While winter hardiness zones and their respective temperatures are a great guide for us, they are not set in stone. External factors, such as location or weather, have additional influence on the damage that can be caused by frost.
For example, in freezing cold with bright sunshine, plants may dry out because they cannot absorb water through the roots (because it is frozen). However, the sun’s rays cause the plant to lose water. Conversely, prolonged heavy rain in cold weather can cause waterlogging and thus root rot. Mulching provides a remedy in both cases and is thus useful for the cold-resistant plants as well.
The location is also important. If hardy plants stand freely in the area, it will definitely be colder and frostier for them than if they are in a protected niche or near a house wall. In a sheltered location, heat is better retained and strong winds are slowed down. And soil type also affects how frost affects soil and plants. Loose and permeable soil causes fewer problems, but very heavy and impermeable soil can also cause waterlogging. Finally, where you live also plays a role – urban environments are often a little milder than rural areas.
Generally, a little more caution is needed with potted plants than with those grown outdoors. Even if the plant that is in the tub is actually hardy, it can suffer frost damage. In the container, the root ball is less protected, which is why cold and frost can attack the plant from all sides. Thus, even hardy plants need frost protection around the pot.
Finally, we have compiled a few examples of hardy, winter-hardy and annual plants for you. Behind the plants you will find information about the maximum temperatures they can tolerate in winter. If the plants can grow both outdoors and in a container, the information refers to the outdoors. The soil in the container can freeze much earlier, depending on the location.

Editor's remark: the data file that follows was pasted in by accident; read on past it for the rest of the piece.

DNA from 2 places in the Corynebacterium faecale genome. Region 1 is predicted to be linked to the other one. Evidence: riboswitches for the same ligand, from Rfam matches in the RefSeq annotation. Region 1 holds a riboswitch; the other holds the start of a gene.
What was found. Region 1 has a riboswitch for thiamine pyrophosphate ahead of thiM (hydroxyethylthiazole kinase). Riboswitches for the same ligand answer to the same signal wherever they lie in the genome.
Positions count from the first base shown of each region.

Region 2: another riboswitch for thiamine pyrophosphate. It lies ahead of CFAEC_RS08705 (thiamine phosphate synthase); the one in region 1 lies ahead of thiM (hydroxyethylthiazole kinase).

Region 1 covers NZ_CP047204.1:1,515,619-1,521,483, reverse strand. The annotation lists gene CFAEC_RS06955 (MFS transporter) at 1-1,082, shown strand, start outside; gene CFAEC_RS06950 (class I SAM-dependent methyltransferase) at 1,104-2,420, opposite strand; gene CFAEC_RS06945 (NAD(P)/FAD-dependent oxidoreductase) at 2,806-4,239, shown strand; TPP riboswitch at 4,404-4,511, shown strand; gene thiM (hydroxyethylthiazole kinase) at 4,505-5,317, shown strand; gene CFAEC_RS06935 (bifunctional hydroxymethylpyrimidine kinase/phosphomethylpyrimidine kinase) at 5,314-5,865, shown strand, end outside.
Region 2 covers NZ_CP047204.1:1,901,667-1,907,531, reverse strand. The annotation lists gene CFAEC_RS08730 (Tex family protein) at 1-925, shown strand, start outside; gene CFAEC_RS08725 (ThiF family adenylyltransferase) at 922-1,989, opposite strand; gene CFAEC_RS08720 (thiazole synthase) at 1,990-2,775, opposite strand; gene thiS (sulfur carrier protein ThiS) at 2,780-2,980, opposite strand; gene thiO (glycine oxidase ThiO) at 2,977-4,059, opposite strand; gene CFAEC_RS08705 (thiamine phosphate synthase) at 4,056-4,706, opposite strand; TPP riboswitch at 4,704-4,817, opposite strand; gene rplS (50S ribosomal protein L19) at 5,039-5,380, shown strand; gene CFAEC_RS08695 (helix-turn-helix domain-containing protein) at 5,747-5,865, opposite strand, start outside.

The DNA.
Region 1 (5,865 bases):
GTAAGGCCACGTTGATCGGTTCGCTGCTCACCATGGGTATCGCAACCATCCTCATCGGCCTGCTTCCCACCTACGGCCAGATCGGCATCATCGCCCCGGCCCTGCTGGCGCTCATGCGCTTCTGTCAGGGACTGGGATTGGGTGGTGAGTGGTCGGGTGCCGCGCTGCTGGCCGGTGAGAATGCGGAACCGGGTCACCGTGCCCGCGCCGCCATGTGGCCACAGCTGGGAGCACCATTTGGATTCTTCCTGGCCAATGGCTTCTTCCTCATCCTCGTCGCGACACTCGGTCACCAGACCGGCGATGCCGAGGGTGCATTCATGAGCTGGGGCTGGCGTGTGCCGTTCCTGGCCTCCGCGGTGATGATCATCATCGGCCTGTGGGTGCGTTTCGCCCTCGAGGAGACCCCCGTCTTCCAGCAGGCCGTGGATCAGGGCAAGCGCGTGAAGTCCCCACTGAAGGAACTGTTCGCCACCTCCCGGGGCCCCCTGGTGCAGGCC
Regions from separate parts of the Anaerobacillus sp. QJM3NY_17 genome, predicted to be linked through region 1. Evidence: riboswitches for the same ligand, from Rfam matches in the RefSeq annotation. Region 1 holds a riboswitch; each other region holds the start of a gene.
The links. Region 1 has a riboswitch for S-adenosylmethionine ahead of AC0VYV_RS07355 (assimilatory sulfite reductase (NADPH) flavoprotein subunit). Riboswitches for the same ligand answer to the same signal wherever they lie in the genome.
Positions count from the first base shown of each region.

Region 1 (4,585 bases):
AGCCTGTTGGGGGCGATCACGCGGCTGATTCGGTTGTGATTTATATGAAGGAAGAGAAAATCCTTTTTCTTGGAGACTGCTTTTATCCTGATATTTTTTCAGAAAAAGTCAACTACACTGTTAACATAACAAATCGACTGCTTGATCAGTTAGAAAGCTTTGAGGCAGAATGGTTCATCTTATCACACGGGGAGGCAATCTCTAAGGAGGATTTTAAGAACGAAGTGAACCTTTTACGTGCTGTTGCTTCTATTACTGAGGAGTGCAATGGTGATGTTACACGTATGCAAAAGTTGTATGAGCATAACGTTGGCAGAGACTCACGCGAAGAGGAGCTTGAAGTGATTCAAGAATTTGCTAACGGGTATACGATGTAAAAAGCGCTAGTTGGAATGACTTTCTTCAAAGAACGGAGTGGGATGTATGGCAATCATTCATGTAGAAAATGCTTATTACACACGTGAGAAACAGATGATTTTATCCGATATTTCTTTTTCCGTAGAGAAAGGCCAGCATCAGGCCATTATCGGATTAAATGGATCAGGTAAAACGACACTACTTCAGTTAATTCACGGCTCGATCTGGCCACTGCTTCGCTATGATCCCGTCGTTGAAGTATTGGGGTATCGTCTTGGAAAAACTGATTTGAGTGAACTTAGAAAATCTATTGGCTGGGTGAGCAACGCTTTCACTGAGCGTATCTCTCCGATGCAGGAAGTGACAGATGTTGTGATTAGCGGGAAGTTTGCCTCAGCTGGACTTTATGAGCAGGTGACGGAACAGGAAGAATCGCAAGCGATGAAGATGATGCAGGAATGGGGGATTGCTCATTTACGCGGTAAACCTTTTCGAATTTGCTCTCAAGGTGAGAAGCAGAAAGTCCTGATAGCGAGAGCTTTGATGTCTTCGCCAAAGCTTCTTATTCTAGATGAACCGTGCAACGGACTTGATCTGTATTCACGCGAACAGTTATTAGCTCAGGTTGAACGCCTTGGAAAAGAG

Please note: Even hardy plants look different in winter than in summer. They lose their leaves and also partially freeze completely above ground, for example, the rhubarb. The underground part of the plant then sprouts again in the spring. There are also different varieties and cultivars, so you should pay close attention to what winter hardiness claims are made for each of your plants.
Hardy plants: Minus degrees? No problem!
Frost is no problem for these plants:
- Berry bushes (blueberries, black and red currants, raspberries, blackberries, gooseberries, goji berries).
- fruit trees like apples, pears, plums, cherries, peaches, apricots and nectarines
- Herbs such as thyme, oregano, sage, true lavender, mint, parsley, chives, lemon balm
The younger and planted later in the year, the more sensitive a plant is. In their very first winter, young fruit bushes especially appreciate a little frost protection. Figs and kiwis, depending on the exact variety and their location, will need protection in the first few years. Peaches, apricots and nectarines are at risk of having their blossoms damaged by late frosts.
Winter hardy plants: Outdoors only with frost protection
Once a hardy plant is growing in a container, it should really be considered hardy only. The roots can be damaged if the soil in the pot freezes. Therefore, even hardy plants then need frost protection. However, they can still be overwintered outside.
- Olive tree: can tolerate even slight sub-zero temperatures.
- Rosemary: can remain outside only in very mild regions.
Not winter-hardy: These plants must be kept in winter quarters
- Rosemary: can only tolerate light frost and must be overwintered indoors in most regions
- Citrus trees such as lemons, limes and kumquats
- Crested lavender
Theoretically perennial, practically annual.
These plants can be overwintered under very good conditions. However, this is costly, so they are cultivated like annuals.
- Tomatoes, peppers, chilies, eggplants
- Basil and marjoram
Annual plants for one season
- True coriander
- Legumes (peas, beans)
- Cucurbits (pumpkins, zucchini, melons, cucumbers)
Some vegetables don’t flower until their second year, when they are not harvested. So you can leave some carrots, kohlrabi or beet and protect the bed from frost. The next year the plants will bloom and you can get your own seeds.